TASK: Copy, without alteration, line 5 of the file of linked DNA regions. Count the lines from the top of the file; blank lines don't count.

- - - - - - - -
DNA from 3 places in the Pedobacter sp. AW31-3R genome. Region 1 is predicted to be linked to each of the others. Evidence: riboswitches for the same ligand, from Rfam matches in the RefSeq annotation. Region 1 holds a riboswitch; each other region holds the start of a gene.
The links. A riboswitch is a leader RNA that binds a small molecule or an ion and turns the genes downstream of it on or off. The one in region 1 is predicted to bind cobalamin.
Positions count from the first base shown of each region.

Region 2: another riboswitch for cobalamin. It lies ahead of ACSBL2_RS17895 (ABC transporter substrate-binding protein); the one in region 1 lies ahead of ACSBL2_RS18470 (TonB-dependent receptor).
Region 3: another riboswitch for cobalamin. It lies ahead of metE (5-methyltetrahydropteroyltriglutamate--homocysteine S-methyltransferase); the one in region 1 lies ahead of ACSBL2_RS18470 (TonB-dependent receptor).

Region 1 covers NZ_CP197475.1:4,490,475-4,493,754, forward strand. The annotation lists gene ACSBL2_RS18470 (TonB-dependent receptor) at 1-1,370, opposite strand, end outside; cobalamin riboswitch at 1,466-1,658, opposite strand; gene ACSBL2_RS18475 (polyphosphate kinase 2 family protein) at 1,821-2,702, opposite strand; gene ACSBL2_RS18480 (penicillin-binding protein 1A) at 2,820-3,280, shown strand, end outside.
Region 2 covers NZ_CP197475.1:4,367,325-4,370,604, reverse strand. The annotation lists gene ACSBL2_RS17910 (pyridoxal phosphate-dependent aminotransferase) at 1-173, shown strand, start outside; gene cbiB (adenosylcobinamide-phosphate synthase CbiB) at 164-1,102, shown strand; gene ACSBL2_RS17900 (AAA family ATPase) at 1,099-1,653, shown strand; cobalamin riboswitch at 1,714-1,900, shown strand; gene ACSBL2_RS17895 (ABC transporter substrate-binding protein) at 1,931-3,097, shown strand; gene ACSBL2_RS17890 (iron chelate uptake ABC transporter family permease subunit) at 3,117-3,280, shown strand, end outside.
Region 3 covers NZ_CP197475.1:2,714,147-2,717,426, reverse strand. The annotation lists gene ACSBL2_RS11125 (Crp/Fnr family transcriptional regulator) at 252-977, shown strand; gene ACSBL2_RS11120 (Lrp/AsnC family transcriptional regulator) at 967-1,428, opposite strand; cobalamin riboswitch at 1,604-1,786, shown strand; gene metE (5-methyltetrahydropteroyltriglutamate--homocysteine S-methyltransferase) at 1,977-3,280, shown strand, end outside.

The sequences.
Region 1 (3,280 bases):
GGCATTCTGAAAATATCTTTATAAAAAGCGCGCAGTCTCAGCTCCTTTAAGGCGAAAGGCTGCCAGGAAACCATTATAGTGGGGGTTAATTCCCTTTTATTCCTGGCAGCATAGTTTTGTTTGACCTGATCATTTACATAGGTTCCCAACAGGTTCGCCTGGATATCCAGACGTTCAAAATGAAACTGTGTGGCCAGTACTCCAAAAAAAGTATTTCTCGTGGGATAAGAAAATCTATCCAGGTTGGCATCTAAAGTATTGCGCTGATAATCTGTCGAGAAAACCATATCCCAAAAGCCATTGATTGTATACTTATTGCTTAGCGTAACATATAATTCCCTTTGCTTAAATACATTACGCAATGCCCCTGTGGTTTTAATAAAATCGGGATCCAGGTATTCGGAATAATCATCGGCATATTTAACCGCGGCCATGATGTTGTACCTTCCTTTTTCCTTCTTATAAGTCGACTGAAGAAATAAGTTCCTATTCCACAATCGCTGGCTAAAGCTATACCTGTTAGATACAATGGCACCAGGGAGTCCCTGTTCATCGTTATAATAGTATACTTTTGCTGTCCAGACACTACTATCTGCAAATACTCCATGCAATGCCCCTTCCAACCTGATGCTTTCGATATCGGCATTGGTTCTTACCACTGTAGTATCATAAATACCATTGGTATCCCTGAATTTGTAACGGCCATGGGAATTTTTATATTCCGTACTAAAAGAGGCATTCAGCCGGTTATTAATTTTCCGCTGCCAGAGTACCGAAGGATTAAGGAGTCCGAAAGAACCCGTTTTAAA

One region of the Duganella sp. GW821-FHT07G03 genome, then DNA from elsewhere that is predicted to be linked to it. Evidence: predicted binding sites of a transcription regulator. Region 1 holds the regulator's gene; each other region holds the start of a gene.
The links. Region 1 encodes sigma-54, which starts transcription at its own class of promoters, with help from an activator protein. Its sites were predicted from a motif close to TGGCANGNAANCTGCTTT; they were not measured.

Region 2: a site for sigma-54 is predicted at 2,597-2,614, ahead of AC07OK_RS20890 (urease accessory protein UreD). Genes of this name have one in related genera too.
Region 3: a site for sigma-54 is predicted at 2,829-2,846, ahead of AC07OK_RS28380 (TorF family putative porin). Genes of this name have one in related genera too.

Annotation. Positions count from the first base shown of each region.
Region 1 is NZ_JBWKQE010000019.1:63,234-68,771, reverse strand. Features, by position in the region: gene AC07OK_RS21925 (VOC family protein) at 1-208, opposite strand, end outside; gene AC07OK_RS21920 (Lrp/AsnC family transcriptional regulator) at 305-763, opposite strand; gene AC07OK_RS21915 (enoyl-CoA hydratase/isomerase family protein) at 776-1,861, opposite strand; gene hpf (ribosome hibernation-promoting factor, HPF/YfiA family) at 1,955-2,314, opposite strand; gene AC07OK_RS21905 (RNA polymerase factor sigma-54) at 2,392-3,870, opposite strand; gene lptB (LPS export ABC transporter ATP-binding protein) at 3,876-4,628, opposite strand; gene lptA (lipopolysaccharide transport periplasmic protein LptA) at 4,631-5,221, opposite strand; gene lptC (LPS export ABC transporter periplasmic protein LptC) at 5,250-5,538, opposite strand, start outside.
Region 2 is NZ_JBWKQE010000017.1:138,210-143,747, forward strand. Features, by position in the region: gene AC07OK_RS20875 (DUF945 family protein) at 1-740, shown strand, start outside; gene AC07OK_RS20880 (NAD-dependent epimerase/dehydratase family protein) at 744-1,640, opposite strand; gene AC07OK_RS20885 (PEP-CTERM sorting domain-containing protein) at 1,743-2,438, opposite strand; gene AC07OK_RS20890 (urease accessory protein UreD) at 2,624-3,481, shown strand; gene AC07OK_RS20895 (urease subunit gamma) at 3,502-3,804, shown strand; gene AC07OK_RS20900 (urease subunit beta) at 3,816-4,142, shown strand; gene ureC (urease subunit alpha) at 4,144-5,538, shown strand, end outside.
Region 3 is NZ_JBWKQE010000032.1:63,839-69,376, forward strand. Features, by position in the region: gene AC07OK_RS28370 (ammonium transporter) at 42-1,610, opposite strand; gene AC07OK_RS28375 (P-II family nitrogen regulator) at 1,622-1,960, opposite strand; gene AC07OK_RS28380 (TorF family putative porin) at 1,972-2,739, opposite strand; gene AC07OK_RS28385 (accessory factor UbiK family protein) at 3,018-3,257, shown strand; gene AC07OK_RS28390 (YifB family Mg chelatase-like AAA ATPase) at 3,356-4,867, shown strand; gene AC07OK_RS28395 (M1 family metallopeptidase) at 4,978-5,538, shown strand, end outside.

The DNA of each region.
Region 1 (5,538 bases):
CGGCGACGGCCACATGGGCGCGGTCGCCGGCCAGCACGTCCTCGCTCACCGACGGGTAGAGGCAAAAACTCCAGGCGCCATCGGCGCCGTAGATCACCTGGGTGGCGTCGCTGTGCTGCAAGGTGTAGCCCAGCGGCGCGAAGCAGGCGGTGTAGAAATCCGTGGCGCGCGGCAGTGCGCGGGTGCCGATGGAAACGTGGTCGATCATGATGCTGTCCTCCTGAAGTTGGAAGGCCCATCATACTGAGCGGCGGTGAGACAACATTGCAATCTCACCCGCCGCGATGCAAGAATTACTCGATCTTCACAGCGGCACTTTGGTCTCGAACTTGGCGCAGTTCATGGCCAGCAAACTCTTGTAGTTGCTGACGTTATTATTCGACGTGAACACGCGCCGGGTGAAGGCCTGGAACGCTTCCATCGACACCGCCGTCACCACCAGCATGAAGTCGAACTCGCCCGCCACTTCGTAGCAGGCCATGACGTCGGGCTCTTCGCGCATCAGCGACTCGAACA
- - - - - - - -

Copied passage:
Region 3: another riboswitch for cobalamin. It lies ahead of metE (5-methyltetrahydropteroyltriglutamate--homocysteine S-methyltransferase); the one in region 1 lies ahead of ACSBL2_RS18470 (TonB-dependent receptor).